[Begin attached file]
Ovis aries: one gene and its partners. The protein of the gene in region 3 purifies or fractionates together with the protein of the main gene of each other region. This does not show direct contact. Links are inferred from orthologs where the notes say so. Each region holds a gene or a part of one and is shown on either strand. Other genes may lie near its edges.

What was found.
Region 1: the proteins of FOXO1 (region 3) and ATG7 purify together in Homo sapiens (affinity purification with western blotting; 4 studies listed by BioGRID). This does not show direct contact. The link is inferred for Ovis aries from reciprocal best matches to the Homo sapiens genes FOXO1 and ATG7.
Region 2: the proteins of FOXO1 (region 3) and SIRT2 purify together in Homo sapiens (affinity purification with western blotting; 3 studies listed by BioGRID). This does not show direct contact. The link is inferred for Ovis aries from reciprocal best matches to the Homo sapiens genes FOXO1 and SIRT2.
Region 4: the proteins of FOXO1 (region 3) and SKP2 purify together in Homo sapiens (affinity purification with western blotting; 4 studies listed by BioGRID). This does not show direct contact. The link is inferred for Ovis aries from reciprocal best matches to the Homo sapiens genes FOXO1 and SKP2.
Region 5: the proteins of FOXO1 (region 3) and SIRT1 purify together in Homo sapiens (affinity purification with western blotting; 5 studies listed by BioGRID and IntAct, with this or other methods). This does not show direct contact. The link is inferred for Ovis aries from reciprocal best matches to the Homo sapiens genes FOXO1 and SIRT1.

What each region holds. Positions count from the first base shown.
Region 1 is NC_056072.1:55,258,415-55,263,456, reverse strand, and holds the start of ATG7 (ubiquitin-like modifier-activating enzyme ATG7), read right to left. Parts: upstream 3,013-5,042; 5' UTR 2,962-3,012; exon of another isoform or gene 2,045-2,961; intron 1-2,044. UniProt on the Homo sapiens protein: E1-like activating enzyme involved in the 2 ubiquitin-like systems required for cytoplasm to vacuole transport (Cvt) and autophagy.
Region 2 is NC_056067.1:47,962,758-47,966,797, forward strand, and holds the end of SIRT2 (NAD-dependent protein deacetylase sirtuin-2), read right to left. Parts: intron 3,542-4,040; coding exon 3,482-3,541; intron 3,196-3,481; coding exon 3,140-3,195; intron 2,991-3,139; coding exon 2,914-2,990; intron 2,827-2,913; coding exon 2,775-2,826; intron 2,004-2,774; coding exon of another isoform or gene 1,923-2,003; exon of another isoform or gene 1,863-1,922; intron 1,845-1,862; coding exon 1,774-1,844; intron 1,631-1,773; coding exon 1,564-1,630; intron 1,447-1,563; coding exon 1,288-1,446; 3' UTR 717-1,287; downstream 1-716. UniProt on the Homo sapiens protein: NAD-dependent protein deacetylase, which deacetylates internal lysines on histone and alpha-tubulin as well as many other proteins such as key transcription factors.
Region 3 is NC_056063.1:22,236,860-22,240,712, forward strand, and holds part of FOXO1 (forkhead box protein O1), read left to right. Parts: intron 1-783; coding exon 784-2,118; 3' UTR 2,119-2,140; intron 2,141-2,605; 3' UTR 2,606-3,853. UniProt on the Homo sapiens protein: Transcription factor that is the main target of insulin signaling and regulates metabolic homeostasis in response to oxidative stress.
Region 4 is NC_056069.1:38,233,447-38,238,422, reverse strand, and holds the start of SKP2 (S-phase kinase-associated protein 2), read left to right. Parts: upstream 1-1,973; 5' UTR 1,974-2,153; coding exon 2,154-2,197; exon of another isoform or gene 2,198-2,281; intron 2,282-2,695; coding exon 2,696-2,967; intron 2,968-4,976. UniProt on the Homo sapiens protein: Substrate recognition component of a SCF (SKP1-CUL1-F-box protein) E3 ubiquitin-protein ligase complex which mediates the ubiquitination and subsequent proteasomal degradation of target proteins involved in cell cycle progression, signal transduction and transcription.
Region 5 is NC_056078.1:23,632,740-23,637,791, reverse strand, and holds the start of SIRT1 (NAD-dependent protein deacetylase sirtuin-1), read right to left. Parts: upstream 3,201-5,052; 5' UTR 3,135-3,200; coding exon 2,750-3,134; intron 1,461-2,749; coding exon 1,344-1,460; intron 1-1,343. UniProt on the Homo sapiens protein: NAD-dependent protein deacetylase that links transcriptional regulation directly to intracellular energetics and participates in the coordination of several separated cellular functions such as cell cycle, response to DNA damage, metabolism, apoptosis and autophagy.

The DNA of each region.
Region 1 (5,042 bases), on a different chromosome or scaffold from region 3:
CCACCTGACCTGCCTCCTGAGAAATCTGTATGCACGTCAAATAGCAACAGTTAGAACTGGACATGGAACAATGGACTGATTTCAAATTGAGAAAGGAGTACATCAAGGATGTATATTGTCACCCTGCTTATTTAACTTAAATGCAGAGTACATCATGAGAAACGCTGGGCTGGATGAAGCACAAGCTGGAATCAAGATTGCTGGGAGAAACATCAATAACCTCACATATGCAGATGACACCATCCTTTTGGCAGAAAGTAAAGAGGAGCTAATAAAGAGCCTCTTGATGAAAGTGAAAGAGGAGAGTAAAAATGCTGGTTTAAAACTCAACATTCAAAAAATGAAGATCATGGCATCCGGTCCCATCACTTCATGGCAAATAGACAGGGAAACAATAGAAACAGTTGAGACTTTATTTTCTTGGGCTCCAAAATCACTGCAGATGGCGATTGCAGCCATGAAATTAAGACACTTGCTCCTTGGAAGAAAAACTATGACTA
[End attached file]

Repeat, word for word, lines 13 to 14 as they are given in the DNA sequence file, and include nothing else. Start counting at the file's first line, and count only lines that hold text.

The DNA of each region.
Region 1 (5,042 bases), on a different chromosome or scaffold from region 3: